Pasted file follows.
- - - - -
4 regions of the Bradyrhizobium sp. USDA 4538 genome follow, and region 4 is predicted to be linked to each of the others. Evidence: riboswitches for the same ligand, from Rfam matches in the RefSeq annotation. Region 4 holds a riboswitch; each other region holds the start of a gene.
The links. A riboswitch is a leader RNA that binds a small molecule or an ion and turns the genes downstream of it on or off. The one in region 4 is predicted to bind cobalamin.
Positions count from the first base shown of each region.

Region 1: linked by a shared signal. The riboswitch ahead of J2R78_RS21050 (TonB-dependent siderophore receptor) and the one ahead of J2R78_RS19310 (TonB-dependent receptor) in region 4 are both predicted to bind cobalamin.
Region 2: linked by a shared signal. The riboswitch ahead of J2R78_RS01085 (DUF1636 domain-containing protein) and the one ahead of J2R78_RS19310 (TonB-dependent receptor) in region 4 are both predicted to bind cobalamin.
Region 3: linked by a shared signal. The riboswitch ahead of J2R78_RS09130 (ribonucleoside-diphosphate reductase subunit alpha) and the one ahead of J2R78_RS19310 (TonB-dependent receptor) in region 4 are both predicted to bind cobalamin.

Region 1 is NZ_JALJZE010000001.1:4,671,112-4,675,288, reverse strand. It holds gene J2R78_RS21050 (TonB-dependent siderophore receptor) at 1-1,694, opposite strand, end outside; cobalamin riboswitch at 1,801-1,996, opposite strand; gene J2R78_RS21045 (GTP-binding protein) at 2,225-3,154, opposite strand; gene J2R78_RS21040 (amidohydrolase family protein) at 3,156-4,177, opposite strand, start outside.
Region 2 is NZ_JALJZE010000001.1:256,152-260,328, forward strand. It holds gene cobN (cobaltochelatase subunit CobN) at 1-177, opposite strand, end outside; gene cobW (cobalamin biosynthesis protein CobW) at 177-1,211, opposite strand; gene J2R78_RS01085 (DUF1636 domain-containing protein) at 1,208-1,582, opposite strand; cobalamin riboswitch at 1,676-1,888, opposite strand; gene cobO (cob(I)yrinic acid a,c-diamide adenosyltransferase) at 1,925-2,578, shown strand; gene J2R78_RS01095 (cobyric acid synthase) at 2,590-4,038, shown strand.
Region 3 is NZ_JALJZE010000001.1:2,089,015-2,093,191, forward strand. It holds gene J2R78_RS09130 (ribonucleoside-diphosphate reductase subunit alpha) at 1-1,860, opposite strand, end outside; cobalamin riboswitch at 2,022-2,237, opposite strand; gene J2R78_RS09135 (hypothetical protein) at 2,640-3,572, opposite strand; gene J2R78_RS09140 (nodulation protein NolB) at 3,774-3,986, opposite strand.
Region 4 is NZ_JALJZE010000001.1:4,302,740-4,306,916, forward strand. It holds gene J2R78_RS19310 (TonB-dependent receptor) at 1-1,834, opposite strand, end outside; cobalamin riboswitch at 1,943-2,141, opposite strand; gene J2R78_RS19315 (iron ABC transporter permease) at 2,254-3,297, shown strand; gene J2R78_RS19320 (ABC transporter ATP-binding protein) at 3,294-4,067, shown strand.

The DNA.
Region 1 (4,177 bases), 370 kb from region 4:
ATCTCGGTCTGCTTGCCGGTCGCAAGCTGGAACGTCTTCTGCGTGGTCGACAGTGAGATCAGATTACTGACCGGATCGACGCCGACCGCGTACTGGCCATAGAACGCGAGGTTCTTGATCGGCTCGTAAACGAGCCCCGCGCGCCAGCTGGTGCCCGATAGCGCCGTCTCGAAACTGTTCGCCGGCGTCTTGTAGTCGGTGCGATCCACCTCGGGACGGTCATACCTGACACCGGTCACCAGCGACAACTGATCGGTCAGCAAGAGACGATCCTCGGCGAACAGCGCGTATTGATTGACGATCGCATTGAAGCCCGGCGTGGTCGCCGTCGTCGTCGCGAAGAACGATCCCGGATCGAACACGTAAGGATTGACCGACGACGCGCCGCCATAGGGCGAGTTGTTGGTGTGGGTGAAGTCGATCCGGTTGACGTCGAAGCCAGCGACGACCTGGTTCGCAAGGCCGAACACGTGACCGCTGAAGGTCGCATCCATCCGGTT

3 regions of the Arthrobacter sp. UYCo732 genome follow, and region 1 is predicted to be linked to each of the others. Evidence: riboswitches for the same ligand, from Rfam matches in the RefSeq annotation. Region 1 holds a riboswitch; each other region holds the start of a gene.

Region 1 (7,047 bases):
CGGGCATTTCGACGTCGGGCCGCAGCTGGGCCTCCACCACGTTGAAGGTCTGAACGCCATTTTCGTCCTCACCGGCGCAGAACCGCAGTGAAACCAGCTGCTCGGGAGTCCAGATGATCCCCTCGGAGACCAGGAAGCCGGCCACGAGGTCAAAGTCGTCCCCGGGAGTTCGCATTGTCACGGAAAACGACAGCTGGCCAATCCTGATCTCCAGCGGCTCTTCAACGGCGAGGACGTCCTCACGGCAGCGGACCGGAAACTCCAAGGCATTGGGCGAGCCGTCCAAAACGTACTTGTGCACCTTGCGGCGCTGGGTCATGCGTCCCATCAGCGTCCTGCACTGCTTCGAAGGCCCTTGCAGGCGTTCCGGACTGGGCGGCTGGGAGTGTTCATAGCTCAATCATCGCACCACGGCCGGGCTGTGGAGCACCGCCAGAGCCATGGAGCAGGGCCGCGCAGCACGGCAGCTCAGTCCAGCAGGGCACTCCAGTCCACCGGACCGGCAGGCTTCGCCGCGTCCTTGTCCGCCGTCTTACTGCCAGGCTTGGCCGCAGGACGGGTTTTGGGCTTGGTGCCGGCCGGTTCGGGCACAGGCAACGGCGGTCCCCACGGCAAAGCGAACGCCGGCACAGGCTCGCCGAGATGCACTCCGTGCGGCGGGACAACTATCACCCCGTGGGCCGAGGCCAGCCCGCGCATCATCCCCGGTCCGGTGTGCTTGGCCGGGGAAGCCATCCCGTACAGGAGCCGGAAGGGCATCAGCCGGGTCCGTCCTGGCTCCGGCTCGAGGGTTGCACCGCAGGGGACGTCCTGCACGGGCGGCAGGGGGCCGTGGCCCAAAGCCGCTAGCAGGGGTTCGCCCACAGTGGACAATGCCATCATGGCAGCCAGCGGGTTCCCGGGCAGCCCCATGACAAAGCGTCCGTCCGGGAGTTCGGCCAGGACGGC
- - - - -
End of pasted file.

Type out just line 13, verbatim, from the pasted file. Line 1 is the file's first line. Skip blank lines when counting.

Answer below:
ATCTCGGTCTGCTTGCCGGTCGCAAGCTGGAACGTCTTCTGCGTGGTCGACAGTGAGATCAGATTACTGACCGGATCGACGCCGACCGCGTACTGGCCATAGAACGCGAGGTTCTTGATCGGCTCGTAAACGAGCCCCGCGCGCCAGCTGGTGCCCGATAGCGCCGTCTCGAAACTGTTCGCCGGCGTCTTGTAGTCGGTGCGATCCACCTCGGGACGGTCATACCTGACACCGGTCACCAGCGACAACTGATCGGTCAGCAAGAGACGATCCTCGGCGAACAGCGCGTATTGATTGACGATCGCATTGAAGCCCGGCGTGGTCGCCGTCGTCGTCGCGAAGAACGATCCCGGATCGAACACGTAAGGATTGACCGACGACGCGCCGCCATAGGGCGAGTTGTTGGTGTGGGTGAAGTCGATCCGGTTGACGTCGAAGCCAGCGACGACCTGGTTCGCAAGGCCGAACACGTGACCGCTGAAGGTCGCATCCATCCGGTT